If we act now, we won't have to find out, what wants to kill us, fool and deceive us. Evolution. Ha! If they have the bodies of people and the heads of a dinosaur, if that's what you call a god, when they already got the shit kicked out of them when the Exodus of the Jews began? Doesn't mean that they can't throw the switch to off on the sun. Ra, the bird-headed sun god. God doesn't make freaks. God made human to love human from the start. If sex and our nude bodies make us feel guilty or embarrassed, who is it who told us we were naked? Andy, of course, lives out in the middle of nowhere, hundreds and hundreds of miles from New York City, where he could find an agent and sit down and sign a contract for any number of ways to communicate this stuff ... if he didn't live in a haunted little city, working and sleeping at a church. With his constant companion, Mr. Tippytoes, which Andy immediately changed to Rocket. "Mr. Tippytoes? I wouldn't give a name like that to my worst enemy," Andy had told his daughter Sam, as she delivered Mr. Tippytoes a.k.a. Rocket to Andy, she no longer being able to keep him and her college roommates at the same time.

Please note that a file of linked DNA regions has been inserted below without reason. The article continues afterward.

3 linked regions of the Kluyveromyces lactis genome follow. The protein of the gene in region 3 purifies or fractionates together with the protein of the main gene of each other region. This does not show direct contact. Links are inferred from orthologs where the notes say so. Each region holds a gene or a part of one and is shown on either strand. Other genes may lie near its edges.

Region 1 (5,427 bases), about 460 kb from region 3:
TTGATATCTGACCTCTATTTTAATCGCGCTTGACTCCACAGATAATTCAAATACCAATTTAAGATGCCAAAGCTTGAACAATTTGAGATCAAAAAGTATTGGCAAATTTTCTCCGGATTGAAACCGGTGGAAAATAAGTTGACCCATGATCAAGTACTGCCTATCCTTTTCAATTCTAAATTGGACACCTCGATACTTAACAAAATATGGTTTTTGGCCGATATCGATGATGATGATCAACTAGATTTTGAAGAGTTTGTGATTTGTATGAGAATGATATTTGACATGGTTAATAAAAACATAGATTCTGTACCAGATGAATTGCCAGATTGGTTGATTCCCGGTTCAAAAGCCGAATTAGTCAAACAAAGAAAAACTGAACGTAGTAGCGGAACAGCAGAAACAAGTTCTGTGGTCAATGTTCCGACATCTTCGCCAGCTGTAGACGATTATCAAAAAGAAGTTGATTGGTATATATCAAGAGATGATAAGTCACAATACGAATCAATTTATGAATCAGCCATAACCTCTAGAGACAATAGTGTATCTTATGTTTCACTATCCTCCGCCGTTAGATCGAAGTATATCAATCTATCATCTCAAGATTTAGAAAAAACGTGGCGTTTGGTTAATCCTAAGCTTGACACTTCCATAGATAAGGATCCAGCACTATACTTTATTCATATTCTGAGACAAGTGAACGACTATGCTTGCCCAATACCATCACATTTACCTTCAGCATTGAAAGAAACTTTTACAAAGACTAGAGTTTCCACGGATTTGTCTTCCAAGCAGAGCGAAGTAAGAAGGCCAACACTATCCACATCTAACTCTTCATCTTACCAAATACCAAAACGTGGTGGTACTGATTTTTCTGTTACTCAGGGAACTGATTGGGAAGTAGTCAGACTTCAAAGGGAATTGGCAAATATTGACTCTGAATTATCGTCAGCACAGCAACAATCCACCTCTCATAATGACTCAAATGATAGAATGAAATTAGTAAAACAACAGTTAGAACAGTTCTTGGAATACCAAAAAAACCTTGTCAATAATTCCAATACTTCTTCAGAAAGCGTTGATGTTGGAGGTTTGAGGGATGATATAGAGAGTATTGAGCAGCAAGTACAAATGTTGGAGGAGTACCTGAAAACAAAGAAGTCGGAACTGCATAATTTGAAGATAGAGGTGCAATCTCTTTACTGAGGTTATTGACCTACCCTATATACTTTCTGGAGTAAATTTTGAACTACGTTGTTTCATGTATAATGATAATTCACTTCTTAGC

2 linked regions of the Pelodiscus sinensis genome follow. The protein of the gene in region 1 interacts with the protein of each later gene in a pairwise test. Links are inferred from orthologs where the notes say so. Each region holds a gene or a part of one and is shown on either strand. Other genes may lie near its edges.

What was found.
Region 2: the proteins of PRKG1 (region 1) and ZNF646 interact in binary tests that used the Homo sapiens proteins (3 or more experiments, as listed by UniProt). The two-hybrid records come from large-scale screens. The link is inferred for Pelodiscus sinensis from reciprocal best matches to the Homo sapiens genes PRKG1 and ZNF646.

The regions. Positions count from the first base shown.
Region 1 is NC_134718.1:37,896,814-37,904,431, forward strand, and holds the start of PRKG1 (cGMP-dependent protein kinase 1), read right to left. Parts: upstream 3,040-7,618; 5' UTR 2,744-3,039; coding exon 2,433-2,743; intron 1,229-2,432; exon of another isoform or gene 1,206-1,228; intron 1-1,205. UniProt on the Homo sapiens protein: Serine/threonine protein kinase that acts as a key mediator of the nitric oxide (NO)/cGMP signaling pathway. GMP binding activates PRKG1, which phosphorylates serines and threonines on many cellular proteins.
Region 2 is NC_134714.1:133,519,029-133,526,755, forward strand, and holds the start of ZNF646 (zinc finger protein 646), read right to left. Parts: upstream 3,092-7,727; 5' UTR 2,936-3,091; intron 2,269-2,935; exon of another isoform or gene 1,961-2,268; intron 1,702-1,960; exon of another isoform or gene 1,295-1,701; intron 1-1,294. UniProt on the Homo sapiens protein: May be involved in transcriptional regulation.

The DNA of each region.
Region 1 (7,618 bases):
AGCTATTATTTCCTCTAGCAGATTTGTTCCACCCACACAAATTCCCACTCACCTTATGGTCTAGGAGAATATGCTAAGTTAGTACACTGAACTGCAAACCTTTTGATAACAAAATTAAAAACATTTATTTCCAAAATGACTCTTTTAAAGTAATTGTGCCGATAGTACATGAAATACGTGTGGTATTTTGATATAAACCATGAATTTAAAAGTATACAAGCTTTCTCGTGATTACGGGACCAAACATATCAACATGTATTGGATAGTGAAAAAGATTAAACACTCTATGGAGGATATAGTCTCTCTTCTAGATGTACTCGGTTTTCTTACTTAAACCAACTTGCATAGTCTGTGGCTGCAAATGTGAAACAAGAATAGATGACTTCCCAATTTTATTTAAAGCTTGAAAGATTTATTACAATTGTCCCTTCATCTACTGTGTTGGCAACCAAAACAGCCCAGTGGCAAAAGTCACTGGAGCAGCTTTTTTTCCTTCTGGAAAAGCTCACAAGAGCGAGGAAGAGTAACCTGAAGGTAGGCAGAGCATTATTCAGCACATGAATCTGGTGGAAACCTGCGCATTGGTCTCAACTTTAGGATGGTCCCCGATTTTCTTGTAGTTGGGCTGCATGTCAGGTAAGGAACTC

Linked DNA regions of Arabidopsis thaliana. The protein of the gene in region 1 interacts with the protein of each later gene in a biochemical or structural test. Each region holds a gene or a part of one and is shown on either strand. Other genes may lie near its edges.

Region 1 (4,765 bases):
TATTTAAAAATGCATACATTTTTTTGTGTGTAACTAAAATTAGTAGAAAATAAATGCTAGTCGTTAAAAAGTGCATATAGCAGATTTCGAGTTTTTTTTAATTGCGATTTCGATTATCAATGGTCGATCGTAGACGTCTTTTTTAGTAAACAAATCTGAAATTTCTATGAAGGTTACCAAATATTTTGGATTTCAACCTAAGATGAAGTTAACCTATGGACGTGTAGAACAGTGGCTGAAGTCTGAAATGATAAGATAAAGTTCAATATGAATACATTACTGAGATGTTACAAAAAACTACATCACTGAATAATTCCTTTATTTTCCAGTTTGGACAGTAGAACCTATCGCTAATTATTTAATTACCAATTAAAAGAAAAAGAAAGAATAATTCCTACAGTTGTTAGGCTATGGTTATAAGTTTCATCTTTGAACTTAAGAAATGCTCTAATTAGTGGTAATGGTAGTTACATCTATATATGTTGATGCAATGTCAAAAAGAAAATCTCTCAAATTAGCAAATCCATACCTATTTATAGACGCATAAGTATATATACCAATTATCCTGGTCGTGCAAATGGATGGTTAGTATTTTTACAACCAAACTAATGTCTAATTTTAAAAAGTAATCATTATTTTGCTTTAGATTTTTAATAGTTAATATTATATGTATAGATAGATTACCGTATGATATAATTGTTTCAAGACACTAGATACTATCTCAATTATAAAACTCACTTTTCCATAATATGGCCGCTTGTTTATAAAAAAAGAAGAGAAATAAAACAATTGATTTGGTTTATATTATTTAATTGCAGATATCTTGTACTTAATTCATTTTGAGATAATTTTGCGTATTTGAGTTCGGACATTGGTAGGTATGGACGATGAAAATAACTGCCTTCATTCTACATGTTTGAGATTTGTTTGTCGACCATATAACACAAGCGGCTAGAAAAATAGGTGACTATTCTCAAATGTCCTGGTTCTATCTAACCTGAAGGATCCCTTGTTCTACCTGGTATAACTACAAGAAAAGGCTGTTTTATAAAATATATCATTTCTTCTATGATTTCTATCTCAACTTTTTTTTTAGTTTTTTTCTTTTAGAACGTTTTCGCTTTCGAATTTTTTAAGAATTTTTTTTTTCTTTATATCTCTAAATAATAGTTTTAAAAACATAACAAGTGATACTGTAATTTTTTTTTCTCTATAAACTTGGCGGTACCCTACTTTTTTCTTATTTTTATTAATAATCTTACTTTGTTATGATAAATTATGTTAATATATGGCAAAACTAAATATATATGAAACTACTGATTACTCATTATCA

Now Andy was having roommate problems, because of Rocket and a whole lot more. The class he had taught for ten years was being threatened. His job, his livelihood, all which he had left, his living space, all he possessed, maybe even Rocket, if not himself, were in jeopardy. As was Andy's access as a church employee now to the library and the computer. They were essential. It was the information superhighway, upon which people would move to and fro, which Daniel had written about. Daniel was wise. Daniel knew history repeated itself. Daniel knew that there would be a miraculous reversal of fortune. Andy knew it, too ... in fact it had already begun. All he had to do, was keep his nose clean.

A door opened, and a piercing scream filled the cavernous sanctuary from the rector's office "complex," new additions and all. Television, which Andy kept on with the sound turned off. Old habits die hard, but Andy was a sound man anyway.

"Oh good," squealed the newish rector Rev. Jacques La Farge. "I'm glad she got it. She had it coming to her."

He and Chad were up early. Or they'd never gone to bed. Sometimes they slept at the church, too, because Chad was married, and Father La Farge was afraid of the dark, because of the things which had been happening, weird things, in the church, sounds, music coming from different places, weird haunting music, but Fathers La Farge and Chandler had not been able to find any sort of electronic speakers, wireless of otherwise. La Farge was on the verge of calling in an acoustics man, or a .. "I don't know, shit! Who would I call, Chad?"